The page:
Out at Work: Dr Michael Farquhar, Consultant in Paediatric Sleep Medicine

Being yourself at work is something that LGBTQ+ people continue to wrestle with. As part of our Out at Work series, Vada meets Dr Michael Farquhar, a Consultant in Paediatric Sleep Medicine, and the doctor behind the NHS Rainbow Badge scheme.

As well as being a doctor who specialises in children’s sleep, Dr Mike Farquhar is also responsible for spearheading the NHS Rainbow Badge initiative, which has enabled thousands of NHS staff across the United Kingdom to champion LGBTQ+ visibility.

Mike’s vocation for medicine is close to his heart, inspired by the care his sister received from the healthcare professionals who saved her life. Equally, his drive to increase awareness and visibility of LGBTQ+ topics across the health service, comes from his own experiences of being gay, and a desire to make a difference for the next generation of healthcare professionals and patients alike.

Now under threat, as reported by VICE News prior to this interview, the NHS Rainbow Badge scheme has sparked conversations from healthcare professionals to patients alike.


Vada: Why did you decide to work in your field?

Mike: I’m a consultant paediatrician, specialising in sleep medicine, at Evelina London Children’s Hospital, and I’ve worked here since 2012. When I was a kid, my wee sister got very sick and nearly died (with an illness called epiglottitis that is now very rare thanks to vaccination), and seeing the people who saved her life inspired me to want to be a doctor. To be fair, to begin with I assumed I’d end up being a doctor in space like Dr McCoy in Star Trek, but I never really wanted to be anything else.

And I’m a sleep doctor because when I was a teenager I started to have very vivid terrifying dreams where it felt like I was paralysed. My GP reassured me it was probably ok, but they didn’t really know that much about it themselves – so I started researching sleep myself and found myself down this fascinating rabbit-hole of biology, mythology, and cultural interpretations of sleep. I found the scientific explanation for my weird sleep things – hypnagogic hallucinations and sleep paralysis – but I also found all the myths of demons that come in the night and attack people in their sleep that different cultures have to explain these episodes – and I was hooked. Reading Neil Gaiman’s “The Sandman” comics fairly soon after that, which really explore the weird and wonderful mythologies of sleep across cultures as well, sealed it for me.

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Sleep is fundamental to everyone’s health, wellbeing and just being able to be the best version of themselves, but we don’t teach healthcare professionals much about it. So I decided I’d try to make a career of it (mostly successfully!)

Where did you train to become a doctor?

I went to medical school in Edinburgh, partly because it had a great reputation as a medical school, but more because Edinburgh was a fantastic city to be a student. I think it’s one of the world’s really magical cities, and getting to experience the Festivals every summer was a definite plus.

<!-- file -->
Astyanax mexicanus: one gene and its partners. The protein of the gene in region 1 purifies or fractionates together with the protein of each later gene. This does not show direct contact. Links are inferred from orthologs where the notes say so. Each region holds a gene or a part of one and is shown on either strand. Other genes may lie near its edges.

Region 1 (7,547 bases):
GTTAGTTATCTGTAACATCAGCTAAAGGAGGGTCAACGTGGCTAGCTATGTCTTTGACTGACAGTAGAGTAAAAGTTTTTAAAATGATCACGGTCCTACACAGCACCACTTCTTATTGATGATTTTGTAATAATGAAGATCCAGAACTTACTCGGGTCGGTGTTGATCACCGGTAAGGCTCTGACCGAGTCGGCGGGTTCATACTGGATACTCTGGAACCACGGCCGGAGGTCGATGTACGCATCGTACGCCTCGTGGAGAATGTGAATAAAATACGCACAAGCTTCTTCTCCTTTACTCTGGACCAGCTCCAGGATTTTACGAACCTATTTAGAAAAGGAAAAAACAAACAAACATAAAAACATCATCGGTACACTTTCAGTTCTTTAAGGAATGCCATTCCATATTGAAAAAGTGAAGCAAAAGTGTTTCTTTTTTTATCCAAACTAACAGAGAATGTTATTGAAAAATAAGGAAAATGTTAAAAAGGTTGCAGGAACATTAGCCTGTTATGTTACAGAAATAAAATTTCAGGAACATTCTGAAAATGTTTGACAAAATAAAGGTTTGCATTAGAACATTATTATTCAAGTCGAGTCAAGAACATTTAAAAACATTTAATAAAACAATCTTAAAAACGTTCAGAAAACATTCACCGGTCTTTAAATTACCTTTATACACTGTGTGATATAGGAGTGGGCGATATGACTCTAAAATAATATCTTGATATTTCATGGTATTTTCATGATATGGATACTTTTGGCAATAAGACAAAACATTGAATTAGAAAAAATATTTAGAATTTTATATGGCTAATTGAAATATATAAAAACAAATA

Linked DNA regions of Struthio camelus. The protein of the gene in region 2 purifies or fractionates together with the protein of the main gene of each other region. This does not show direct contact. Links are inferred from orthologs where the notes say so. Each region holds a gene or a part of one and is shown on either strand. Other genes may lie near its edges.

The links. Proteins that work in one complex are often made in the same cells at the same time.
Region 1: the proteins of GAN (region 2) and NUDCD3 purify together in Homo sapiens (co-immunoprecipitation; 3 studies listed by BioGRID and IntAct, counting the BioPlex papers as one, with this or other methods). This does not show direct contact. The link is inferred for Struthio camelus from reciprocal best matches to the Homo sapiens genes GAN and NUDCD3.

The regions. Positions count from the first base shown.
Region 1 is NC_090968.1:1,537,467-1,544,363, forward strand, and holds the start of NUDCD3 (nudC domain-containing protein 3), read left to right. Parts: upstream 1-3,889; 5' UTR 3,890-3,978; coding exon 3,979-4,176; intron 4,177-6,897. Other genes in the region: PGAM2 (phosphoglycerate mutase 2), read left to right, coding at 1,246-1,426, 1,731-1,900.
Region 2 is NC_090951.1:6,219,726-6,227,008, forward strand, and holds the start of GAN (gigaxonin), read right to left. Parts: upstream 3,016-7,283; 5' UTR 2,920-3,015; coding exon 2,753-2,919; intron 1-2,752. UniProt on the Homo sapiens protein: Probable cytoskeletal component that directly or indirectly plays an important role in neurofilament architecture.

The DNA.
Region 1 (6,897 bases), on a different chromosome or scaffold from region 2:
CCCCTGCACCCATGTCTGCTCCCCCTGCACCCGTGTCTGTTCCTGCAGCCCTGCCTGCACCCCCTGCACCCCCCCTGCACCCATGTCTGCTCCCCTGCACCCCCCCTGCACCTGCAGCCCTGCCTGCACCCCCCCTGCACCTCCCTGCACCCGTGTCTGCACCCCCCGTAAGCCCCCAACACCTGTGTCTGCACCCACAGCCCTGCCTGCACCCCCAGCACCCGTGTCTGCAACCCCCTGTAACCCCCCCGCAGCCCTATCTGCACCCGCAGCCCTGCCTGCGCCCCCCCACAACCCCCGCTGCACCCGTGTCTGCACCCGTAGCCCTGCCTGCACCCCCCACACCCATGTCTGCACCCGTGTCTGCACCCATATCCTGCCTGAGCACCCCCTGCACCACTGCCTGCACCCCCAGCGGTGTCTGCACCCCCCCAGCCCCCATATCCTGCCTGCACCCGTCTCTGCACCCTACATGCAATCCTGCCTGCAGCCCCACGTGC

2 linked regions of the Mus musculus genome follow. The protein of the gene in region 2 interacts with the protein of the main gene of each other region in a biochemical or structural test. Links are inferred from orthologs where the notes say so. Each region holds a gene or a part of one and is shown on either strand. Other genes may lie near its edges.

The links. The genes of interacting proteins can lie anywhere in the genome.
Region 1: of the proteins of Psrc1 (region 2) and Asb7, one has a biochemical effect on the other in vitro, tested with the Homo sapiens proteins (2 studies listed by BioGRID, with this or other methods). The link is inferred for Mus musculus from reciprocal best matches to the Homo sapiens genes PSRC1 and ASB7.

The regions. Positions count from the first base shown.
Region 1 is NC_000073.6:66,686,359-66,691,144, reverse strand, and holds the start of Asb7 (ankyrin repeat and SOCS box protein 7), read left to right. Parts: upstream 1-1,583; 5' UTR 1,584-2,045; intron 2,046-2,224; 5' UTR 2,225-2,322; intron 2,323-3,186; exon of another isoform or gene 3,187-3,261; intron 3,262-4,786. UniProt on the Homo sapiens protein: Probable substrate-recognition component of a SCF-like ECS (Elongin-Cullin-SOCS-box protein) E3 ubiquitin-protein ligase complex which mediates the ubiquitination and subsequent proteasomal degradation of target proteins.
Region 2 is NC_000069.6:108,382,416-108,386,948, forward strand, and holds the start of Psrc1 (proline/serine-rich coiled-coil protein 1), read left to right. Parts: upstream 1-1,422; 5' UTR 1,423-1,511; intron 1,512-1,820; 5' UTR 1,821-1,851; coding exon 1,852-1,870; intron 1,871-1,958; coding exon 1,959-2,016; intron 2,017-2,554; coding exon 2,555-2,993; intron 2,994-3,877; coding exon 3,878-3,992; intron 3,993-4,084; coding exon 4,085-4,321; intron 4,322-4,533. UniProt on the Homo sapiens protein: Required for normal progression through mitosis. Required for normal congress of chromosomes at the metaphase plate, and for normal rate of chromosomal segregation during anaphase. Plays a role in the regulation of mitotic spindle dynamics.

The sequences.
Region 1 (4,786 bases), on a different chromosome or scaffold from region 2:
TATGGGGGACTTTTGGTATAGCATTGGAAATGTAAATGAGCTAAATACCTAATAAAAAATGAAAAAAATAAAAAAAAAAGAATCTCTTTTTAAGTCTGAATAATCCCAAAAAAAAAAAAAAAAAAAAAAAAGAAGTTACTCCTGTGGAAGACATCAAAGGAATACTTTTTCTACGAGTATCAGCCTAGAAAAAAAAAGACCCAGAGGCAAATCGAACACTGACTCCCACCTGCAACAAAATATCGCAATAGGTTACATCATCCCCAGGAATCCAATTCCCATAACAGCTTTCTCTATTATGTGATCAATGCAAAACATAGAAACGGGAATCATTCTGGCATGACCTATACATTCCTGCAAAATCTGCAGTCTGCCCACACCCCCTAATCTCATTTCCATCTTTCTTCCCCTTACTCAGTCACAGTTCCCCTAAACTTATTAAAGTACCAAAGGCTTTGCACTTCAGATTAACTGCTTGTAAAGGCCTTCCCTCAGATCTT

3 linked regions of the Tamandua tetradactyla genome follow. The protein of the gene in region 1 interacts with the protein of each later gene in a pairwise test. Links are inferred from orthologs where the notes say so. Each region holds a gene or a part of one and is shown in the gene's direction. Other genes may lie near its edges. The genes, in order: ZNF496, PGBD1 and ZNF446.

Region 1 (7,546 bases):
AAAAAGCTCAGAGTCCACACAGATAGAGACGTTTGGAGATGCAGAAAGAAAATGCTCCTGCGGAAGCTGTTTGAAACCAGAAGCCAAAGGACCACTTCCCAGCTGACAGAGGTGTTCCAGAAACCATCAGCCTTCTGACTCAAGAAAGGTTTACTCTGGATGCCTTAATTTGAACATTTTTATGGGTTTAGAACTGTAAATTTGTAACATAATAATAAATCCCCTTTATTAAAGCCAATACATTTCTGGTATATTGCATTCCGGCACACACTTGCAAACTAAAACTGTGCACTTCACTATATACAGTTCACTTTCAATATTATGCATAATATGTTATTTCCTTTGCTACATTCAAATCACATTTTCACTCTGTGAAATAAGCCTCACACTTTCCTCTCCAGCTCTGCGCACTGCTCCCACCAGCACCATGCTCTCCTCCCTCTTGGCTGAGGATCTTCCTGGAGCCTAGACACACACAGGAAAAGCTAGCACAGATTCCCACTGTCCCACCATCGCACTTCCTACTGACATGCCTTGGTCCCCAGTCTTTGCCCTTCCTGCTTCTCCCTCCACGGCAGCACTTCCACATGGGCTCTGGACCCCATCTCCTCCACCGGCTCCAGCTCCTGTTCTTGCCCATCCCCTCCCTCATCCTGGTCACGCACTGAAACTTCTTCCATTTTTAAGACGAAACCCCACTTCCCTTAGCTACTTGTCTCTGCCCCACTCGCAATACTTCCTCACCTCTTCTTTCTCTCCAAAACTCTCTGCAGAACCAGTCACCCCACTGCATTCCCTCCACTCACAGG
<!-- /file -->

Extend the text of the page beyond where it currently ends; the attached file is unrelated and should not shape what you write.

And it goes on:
Where have you worked prior to your current role?

I did my first year as a doctor in a hospital just outside Edinburgh, which was a great place to get experience, but I then moved to the children’s hospital in Glasgow to start my paediatric training. It’s a long time ago now but the 5 years I spent there really shaped the doctor I’ve become… and Glasgow is just the most brilliant place to live. Edinburgh gets all the tourist love, but Glasgow has a really infectious energy that’s hard to resist. After that I – reluctantly it has to be said – moved to England, and continued training in Lincoln and Nottingham. I took a year out to work in Sydney, mainly to get experience in sleep medicine which I couldn’t get in the UK, as well as getting to see how a different health system works. Sydney is another spectacular city and I had an amazing time making the most of it. When I finished training, I worked at Great Ormond Street Hospital for a year, with the plan being that I was going to head back to Sydney afterwards (and had the post all lined up) as the sort of job I thought I wanted didn’t really exist in the UK, but then the job I’m now in was created at Evelina London, and I was tempted to stay. It’s a real Sliding Doors moment for me though – some grey, miserable London mornings I think about the alternate version of me enjoying sunny evenings on Bondi Beach after work!

How did you land your current job?

It was a brand new post, and still one of very few like it in the UK. I had a few chats with the existing team, and was invited to apply. It’s always a bit scary I think when you first become a consultant, but there’s a lot of opportunity there as well. One of the reasons I decided to stay in the UK is that this job has given me the opportunity to help shape what my speciality is in the UK, which has been really exciting, if hard work sometimes!